Week 2: (November 7-11) – Book Pairing: This week, pair up a nonfiction book with a fiction title (or another nonfiction!). It can be a “If you loved this book, read this!” or just two titles that you think would go well together. Maybe it’s a historical novel and you’d like to get the real history by reading a nonfiction version of the story. Or pair a book with a podcast, film or documentary, TV show, etc. on the same topic or stories that pair together. (hosted by Rennie at What’s Nonfiction – her post here.)

I usually find this week quite tricky, because it’s difficult if you don’t read much historical fiction, I think. But I’ve had this post going since March and have added pairings to it as I’ve thought of them – the only way to do it, I think!

SpyCops Scandal

Both of these books look at the SpyCops scandal, where British police officer infiltrated protest groups and instigated relationships with women in those groups, sometimes having children with them, always leading double lives and lying to them. Donna McLean’s “Small Town Girl” is a memoir by a woman who was duped in this way, powerful and empowered as she finds out the truth and rebuilds her life.

Alice O’Keeffe’s “Skylark” was actually the book that got me interested in this topic, and I read it before I read “Small Town Girl”. It’s unlike me to read a book based on true events, however O’Keeffe wove different women’s experiences together skillfully to produce this narrative, and I could see how well she’d done when I read “Small Town Girl”. I was alerted to this one by the publisher offering it to me on NetGalley as I’d read her previous novel.

Welsh Valleys

Brittle with Relics” by Richard King has been one of my stand-out reads of 2022. It’s a history of Wales from 1962 to 1997, covering from an essentially Left perspective the fight for language equality and Welsh independence in a beautifully interwoven narrative made up of oral history from a hundred actors in this history, miners’ wives, Greenham Common marchers, politicians, musicians, actual actors, with context and history interspersed with direct quotation.

When I read Hopewell’s Public Library of Life’s review of Richard Llewellyn’s “How Green Was My Valley”, the talk of miners’ lives, women trying to keep the household running, organising in unions and debates over language rang a big bell for me. I’d like to think I will read this novel myself one day but it’s a big one – maybe for Dewithon next year. For now, here’s Hopewell’s review.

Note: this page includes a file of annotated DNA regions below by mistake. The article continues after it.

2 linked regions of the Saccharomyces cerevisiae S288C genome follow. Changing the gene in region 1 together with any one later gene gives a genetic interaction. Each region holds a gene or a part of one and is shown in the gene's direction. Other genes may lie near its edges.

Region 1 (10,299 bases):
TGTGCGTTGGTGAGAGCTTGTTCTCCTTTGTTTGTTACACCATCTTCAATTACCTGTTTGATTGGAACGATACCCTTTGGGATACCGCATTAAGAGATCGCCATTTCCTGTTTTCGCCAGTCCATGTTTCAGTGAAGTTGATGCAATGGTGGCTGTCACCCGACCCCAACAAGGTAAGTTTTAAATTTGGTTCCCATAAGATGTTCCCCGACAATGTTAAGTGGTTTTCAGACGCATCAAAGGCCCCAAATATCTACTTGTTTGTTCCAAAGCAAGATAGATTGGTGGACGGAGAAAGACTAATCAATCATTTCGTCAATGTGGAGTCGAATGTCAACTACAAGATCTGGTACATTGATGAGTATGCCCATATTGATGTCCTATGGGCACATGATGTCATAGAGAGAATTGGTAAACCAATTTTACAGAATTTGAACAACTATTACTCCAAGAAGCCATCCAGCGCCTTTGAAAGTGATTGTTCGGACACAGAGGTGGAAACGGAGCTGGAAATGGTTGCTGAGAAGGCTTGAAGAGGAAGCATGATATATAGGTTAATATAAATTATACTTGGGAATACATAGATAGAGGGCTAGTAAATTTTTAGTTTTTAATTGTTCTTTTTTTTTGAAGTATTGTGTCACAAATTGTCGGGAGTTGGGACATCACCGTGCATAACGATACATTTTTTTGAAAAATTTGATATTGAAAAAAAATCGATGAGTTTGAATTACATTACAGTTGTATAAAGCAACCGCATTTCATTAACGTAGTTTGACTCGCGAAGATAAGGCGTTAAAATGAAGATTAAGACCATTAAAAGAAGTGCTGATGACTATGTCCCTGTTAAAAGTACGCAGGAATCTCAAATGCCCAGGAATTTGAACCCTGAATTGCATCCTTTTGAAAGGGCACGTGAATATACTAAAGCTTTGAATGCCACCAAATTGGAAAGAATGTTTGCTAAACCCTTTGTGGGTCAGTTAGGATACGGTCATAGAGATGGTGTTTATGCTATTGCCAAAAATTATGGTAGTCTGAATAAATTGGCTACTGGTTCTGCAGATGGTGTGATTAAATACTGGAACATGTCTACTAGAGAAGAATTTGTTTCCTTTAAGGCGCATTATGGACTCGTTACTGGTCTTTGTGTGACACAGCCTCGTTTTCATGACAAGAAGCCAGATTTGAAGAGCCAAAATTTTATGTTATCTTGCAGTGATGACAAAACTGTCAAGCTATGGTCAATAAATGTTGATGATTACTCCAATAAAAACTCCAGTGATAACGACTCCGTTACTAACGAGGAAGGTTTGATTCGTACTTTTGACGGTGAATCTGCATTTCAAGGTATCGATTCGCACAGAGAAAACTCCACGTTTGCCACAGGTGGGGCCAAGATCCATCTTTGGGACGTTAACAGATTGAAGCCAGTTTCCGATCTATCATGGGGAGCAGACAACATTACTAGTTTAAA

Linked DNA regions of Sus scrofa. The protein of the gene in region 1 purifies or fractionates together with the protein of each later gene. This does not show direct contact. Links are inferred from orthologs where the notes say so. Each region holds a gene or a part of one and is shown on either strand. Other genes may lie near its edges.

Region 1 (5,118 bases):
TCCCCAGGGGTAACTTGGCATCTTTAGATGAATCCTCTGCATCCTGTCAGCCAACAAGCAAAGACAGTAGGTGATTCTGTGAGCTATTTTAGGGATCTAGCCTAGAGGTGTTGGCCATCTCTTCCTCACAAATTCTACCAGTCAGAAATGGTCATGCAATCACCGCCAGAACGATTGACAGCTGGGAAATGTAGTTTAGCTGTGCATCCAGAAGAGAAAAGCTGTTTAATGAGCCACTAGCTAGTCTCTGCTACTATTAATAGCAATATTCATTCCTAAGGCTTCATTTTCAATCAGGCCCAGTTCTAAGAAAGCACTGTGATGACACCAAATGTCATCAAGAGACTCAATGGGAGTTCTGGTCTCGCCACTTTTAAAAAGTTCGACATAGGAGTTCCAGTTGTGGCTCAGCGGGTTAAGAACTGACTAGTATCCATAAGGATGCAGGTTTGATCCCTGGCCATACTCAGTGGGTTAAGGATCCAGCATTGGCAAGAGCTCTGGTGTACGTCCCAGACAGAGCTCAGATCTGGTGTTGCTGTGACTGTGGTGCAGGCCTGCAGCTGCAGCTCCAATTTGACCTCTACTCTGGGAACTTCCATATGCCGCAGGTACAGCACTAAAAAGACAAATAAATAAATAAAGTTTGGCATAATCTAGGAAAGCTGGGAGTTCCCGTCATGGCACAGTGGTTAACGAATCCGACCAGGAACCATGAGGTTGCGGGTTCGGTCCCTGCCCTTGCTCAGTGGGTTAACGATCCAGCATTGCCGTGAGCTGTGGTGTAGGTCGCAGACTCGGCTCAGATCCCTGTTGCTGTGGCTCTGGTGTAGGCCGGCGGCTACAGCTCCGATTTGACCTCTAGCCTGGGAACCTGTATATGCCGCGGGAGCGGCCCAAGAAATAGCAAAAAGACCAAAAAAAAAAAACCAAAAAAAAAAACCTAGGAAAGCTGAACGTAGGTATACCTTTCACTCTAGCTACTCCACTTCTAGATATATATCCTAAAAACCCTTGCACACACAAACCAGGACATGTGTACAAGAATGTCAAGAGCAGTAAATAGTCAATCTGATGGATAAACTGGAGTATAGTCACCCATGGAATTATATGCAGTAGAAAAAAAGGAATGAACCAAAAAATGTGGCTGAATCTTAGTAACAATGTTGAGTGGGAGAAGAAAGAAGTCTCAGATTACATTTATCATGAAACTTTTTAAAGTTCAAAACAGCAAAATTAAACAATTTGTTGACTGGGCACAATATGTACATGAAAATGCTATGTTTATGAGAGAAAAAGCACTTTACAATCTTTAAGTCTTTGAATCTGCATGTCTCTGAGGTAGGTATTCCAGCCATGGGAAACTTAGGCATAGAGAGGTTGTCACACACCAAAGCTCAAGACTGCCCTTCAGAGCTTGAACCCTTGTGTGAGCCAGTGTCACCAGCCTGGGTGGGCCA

A Deep Dive into Church Architecture and Procedure

I read Nicholas Orme’s “Going to Church in Medieval England” for the Wolfson History Prize blog tour in June; it delineates and explains the development and codification of many aspects of (especially) parish church architecture, internal arrangement and liturgy, and the different types of churches and their relationships to the givers of benefices and funders. Even though the Reformation swept some aspects away, many remained, especially in the “high Anglican” church.

Somewhat amusingly, the fact that I was reading these two books at the same time helped in my understanding of the smaller details of Richard Coles’ “Murder Before Evensong”, which, although a light cosy mystery novel, revolved very much around a church, and a particular kind of church, still with its family benefactors, and a high Anglican canon and congregation. Remembering the division between chancel and nave and the old official prayer times from the non-fiction book enhanced my understanding and enjoyment of the work of fiction!

The Women Who Lived in a Square

I absolutely loved Francesca Wade’s “Square Haunting” and although not all the women featured were fiction writers, it made me want to read Dorothy L. Sayers’ “Gaudy Night” and revisit Virginia Woolf’s “Between the Acts” (last read in 2016 so it is probably time), both mentioned in the book and enticingly so.

Do you think these pairings work?